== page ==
Catholic Church Beatifies Italian Judge Killed by the Mafia
For the first time in its history, the Catholic Church beatified a judge, bringing late Sicilian magistrate Rosario Angelo Livatino closer to sainthood more than 30 years after the Sicilian mafia killed him in 1990.
During the Sunday mass in the Cathedral of Agrigento, on Sicily’s southwest shore, Prefect of the Congregation for the Causes of Saints, Cardinal Marcello Semeraro, officially declared the judge who fought against organized crime “Blessed.”
“In his service to the community as an upstanding judge, who never allowed himself to become corrupt, he strived to judge not to condemn but to rehabilitate,” Pope Francis said at a mass in the Vatican, praising the beatification of the “martyr for justice and faith.”
Rosario Livatino, dubbed "The Boy Judge" because of his youthful appearance, began his career as a prosecutor in Agrigento in 1979. He was determined in his fight against corruption and had obtained the arrest of high-ranking criminals as well as the seizure of large amounts of money and property.
Livatino was regularly going to church and was a devoted believer. However, his commitment to work against organized crime angered the mafia and the bosses of Sicily’s crime groups Stidda and Cosa Nostra hired gunmen to kill him.
Blessed Rosario Livatino was only 38 when he was ambushed while driving alone from his house to the court in Agrigento on September 21, 1990. He got out of the car and started running across a field when four gunmen opened fire and killed him, according to the Church.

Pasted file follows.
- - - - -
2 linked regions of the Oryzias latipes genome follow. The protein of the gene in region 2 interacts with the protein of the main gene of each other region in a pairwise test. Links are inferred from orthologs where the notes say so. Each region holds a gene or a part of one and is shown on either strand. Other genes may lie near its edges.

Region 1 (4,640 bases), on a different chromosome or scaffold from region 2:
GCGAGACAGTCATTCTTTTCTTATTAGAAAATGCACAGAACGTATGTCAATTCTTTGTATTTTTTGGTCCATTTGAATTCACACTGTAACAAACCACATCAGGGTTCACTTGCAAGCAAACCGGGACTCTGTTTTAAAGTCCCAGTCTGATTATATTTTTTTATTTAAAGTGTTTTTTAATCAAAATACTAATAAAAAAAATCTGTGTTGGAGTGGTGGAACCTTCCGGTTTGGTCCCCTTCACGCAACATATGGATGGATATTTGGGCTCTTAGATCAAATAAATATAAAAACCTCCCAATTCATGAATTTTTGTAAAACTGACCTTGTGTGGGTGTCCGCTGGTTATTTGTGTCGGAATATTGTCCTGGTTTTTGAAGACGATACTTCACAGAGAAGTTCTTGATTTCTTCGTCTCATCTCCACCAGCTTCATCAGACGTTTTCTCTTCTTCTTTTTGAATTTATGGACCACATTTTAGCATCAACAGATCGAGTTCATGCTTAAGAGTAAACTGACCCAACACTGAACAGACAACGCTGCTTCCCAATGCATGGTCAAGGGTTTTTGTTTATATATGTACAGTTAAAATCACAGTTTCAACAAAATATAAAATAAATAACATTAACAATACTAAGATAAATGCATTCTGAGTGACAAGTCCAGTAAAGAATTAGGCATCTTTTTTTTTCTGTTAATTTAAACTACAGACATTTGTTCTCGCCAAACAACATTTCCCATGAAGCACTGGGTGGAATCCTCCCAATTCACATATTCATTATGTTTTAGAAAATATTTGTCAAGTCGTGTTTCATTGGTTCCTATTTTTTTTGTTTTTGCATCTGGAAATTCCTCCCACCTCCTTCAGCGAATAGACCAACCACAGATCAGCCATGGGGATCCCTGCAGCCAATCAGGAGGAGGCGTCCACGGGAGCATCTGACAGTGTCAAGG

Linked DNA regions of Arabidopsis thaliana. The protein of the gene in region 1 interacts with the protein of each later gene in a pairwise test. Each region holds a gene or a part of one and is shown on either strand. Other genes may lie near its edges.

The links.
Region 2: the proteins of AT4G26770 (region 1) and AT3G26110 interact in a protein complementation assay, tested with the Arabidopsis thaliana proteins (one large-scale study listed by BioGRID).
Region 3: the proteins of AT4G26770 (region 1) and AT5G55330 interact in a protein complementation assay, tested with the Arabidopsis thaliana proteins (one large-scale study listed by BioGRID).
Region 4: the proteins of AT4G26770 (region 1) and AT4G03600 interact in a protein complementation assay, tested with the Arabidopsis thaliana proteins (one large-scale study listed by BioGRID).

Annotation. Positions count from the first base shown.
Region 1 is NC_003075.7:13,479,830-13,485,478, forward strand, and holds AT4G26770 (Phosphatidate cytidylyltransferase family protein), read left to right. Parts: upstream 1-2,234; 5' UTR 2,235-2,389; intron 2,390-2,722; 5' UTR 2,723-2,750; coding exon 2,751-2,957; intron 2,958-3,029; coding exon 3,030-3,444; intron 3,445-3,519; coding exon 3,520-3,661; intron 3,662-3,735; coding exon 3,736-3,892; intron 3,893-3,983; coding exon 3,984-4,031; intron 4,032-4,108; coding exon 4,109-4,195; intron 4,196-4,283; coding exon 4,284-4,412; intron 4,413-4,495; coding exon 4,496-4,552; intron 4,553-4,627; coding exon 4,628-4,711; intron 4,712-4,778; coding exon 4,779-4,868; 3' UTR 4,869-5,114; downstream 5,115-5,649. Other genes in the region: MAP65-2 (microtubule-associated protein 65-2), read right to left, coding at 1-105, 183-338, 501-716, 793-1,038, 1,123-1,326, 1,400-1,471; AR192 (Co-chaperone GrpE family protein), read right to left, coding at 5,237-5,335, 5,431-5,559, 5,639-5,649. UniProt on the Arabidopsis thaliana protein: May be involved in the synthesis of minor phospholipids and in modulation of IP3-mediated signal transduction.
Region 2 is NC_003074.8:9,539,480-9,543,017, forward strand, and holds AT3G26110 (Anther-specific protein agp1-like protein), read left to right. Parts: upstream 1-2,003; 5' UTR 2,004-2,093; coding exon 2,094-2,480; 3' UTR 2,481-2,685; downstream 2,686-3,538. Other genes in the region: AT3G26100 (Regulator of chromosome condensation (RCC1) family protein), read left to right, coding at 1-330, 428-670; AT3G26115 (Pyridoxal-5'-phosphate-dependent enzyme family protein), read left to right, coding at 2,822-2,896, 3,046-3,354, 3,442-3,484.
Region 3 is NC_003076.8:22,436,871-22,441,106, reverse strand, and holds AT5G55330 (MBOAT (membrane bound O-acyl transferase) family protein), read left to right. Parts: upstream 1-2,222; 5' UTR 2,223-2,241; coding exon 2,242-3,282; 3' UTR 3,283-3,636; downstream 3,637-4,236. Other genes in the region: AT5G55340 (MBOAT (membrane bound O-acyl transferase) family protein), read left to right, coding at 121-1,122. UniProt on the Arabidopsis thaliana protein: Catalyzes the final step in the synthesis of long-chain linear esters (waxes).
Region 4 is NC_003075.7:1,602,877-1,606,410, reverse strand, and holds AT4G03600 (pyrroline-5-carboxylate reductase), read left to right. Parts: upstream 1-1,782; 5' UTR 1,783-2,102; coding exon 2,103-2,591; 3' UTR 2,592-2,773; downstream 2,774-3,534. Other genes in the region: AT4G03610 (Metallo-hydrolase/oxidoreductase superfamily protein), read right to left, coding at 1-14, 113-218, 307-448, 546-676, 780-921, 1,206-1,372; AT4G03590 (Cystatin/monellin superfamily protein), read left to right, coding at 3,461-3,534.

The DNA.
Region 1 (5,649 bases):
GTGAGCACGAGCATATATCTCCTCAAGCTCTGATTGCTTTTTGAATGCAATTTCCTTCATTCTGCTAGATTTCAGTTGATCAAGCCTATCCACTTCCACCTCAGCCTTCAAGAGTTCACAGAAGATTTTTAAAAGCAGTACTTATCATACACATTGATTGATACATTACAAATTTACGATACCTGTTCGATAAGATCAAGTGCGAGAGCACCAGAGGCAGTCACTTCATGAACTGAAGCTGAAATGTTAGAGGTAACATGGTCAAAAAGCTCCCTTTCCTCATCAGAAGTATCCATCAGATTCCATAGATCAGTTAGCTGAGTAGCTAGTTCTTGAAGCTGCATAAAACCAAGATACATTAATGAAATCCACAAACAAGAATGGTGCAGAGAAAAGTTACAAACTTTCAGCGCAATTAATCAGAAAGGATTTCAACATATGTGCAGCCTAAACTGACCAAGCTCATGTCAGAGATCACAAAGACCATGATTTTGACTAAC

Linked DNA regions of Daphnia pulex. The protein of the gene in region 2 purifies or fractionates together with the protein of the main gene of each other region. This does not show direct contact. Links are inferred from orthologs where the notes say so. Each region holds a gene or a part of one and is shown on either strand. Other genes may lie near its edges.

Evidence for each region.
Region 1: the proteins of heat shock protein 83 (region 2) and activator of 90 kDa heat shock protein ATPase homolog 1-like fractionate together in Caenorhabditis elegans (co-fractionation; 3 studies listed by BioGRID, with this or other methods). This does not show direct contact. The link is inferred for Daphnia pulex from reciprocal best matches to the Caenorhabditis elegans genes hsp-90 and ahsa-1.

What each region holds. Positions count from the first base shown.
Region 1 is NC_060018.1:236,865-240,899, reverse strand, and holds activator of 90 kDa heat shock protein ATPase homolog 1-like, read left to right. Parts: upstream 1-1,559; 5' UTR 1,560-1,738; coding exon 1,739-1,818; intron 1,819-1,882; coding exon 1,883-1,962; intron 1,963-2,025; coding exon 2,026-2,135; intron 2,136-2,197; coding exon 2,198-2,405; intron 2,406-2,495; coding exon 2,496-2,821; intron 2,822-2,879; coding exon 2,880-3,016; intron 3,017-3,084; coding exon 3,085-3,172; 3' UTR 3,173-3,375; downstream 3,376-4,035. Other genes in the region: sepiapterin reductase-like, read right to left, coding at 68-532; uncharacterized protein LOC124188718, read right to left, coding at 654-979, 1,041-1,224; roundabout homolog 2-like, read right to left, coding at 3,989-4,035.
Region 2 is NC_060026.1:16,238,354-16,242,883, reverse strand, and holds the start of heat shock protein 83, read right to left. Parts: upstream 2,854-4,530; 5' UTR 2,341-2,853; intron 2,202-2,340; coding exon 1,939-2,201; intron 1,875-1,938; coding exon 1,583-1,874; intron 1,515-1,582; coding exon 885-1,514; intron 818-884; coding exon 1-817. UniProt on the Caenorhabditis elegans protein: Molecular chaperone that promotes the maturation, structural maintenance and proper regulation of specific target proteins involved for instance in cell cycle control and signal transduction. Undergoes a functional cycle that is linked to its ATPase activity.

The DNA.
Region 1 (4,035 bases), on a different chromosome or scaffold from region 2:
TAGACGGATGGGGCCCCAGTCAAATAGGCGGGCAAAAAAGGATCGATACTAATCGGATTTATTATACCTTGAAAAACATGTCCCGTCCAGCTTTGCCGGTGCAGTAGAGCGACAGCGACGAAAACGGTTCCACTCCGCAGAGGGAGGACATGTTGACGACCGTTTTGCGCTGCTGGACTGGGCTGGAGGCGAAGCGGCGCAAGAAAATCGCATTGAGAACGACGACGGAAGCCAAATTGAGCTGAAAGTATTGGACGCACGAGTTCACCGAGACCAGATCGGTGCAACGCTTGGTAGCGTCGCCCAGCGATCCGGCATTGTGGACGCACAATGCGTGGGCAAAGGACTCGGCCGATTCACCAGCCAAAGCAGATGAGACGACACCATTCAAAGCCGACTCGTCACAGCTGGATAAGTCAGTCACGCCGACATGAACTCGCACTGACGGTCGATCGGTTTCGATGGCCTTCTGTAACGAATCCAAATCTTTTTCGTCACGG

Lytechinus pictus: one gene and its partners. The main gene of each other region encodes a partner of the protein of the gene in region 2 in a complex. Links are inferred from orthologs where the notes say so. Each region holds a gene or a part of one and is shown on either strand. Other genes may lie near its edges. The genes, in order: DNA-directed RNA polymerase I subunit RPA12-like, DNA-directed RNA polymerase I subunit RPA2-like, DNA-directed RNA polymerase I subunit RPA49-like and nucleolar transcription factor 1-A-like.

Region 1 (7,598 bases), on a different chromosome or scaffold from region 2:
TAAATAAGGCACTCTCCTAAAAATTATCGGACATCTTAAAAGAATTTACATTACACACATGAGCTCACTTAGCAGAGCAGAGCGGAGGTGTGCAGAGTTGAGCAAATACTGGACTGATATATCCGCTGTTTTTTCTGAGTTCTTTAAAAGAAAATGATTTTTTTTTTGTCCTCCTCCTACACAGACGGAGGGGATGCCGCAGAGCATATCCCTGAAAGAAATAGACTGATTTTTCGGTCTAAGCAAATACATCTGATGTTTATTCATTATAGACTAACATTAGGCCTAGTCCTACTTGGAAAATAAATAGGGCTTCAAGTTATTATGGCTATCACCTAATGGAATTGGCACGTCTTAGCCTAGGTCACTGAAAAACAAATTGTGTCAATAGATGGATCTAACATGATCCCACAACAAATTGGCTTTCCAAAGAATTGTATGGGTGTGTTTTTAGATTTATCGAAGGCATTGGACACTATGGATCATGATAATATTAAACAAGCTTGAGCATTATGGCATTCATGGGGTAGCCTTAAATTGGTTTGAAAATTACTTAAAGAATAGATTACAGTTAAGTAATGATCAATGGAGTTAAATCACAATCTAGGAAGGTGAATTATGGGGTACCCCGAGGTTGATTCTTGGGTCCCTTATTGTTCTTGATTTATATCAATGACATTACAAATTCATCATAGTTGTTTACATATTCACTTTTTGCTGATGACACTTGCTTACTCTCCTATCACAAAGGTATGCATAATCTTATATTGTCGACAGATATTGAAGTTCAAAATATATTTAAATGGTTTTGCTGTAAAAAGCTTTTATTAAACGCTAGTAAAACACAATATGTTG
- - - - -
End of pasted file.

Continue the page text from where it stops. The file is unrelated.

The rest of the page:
The Pope stressed that Livatino had always kept his work “under the protection of God,” for which he “became a witness to the Gospel up to his heroic death.”
“May his example be for everyone, especially for judges, an incentive to be loyal defenders of lawfulness and freedom;” Pope Francis said after delivering the Regina Coeli (Queen of Heaven) prayer.
The same day Livatino was beatified, the Vatican struck another blow to the mafia.
The Dicastery for Promoting Integral Human Development, which was created in 2016 following the wishes of Pope Francis, announced on Sunday that it has set up a “working group” dedicated to “excommunications of mafia members,” who largely identify strongly with Catholicism.
The working group will research the theme of mafia excommunication, collaborate with bishops around the world, and promote various initiatives in this area, according to the Dicastery, which is part of the Roman Curia — the Holy See's administration.